Department of Labor Backs Truckers in Sleeper Berth Wage Dispute
The Department of Labor (DOL) submitted an amicus brief to the First District Appellate Court regarding trucker hourly wages. The DOL took the position truck drivers who are scheduled for more than eight hours in a sleeper berth deserve to be paid for all time above eight hours. The case in question involved truck drivers with a scheduled 10 hour sleep break in each 24 hour day.
Additionally, the DOL noted that for truck drivers to be not compensated for 8 hours of sleep time, they must be “completely relieved of all duties” and “permitted to leave the truck”.
CRST International Truck Driver Wage Lawsuit
Massachusetts federal court found in 2019 that CRST International, in requiring drivers to take 10 hours off as sleep time, needed to pay drivers for the 9th and 10th hour. Only the first eight hours could be unpaid as sleeping time. The case was appealed, and the DOL has now weighed in defense of the ruling.
The DOL stated:
“Compensable hours worked includes time spent waiting if that waiting time is primarily for the benefit of the employer. Armour & Co. v. Wantock, 323 U.S. 126, 133 (1944) (“[A]n employer, if he chooses, may hire a man to do nothing, or to do nothing but wait for something to happen …. Whether time is spent predominantly for the employer’s benefit or for the employee’s is a question dependent upon all the circumstances of the case.”). When an employee is “engaged to wait,” the time is compensable.”
There are additional restrictions on trucker unpaid time, including when the break occurs for work periods of less than 24 hours:
“Time spent sleeping is compensable under certain conditions. 29 C.F.R. 785.20. When an employee is on duty for less than 24 hours and is permitted to sleep or engage in other personal activities when not busy, such time is compensable. Id. at 785.21. However, during duty periods of 24 hours or more, the employer and employee may agree to exclude from hours worked a bona fide regularly scheduled sleeping period of not more than 8 hours, provided the employer furnishes adequate sleeping facilities and the employee can usually enjoy an uninterrupted night’s sleep (i.e., at least 5 hours of sleep). Id. at 785.22. The compensability of travel time depends on whether the time spent in travel is primarily for the employer’s benefit. See generally 29 C.F.R. 785.35-.41. Where the travel is itself the work performed for the employer’s benefit, that travel time constitutes compensable hours worked, except for bona fide sleeping and meal periods.”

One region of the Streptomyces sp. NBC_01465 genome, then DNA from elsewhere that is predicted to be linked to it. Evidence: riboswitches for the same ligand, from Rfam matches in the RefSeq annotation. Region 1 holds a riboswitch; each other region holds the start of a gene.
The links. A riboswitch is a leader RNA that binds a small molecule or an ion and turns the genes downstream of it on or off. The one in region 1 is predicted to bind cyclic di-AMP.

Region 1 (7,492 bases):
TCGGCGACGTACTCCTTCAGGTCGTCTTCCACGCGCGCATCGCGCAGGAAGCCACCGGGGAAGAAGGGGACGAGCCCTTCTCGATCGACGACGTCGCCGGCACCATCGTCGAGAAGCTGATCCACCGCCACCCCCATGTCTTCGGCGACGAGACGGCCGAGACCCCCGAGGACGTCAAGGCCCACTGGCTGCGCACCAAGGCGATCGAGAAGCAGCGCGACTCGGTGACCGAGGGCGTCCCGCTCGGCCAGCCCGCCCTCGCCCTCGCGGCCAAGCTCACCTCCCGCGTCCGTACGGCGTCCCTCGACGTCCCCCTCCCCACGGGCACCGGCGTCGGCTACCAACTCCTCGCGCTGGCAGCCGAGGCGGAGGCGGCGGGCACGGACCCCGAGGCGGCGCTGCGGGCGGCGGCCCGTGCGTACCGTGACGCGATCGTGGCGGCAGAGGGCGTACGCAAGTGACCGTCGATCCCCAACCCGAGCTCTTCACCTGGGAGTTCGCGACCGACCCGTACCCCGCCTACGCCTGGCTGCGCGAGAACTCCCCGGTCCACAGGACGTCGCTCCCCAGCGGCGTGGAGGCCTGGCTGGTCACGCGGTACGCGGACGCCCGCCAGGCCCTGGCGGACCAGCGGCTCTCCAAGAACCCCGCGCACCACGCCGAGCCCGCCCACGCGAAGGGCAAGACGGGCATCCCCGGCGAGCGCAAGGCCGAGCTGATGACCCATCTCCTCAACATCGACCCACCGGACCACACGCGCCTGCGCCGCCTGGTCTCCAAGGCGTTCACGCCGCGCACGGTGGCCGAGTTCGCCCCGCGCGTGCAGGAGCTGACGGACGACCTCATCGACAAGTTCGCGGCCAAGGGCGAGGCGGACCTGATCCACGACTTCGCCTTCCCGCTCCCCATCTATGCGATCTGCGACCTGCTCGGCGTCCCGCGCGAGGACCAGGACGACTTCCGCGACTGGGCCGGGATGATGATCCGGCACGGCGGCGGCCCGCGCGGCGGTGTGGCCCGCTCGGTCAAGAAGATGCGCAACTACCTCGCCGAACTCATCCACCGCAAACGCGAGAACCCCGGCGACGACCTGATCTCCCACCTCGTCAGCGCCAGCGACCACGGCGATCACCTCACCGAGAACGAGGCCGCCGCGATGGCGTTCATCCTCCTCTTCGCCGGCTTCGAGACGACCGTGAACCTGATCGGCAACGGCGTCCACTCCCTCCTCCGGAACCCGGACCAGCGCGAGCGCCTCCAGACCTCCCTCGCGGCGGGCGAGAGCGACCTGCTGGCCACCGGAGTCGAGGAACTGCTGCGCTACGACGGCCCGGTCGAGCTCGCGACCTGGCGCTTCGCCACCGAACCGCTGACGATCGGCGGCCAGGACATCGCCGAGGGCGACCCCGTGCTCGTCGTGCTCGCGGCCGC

Working During Breaks, Working During Meals, Working Off-The-Clock
Unpaid breaks, unpaid lunch or meal periods, and eight hours of unpaid time for rest all require an employee be fully relieved of duty. Examples of ways in which a truck driver can still be engaged in labor include:
- Being required to remain in the truck, or with inventory, including during sleep breaks
- Updating forms or paperwork during the unpaid period
- Checking in with the company during the unpaid period
- Sleep time for on duty periods of less than 24 hours
- Unpaid time waiting at a destination, either for pickup or drop-off
Trucker Unpaid Wage Lawsuits
Truck drivers can frequently encounter wage and hour issues with their employers. If they are paid by the load or drive, they can find themselves earning less than minimum wage. Paying less than minimum wage is illegal. Hourly wages that are not paid for work during a break, during a meal, or work performed during sleep breaks can be another common unpaid wage claim. Overtime is required in many states, and federal law requires overtime time and a half for hours above 40 per week. For truck drivers on the road, many of the missing payments for hours worked can be overtime hours, further increasing the loss of pay from unaccounted for work.
Truck Driver Unpaid Wage Law Firm
If you believe you are not being paid for all of the time you have worked, or are not being paid the overtime due to you, we invite you to schedule a consultation with our employment law attorneys. Schneider Wallace Cottrell Konecky LLP is a national law firm that represents employees in a wide range of employment law cases, including truck driver class action lawsuits involving the failure to pay wages, overtime pay and commissions.
The information on this website has been prepared by Schneider Wallace Cottrell Konecky LLP. Legal advertising. The information on this site is not intended to create, and receipt of it does not constitute, a lawyer-client relationship. Readers should not act upon this information without seeking professional legal counsel. Results achieved in prior matters are not meant to be a guarantee of success as the facts and legal circumstances vary from matter to matter.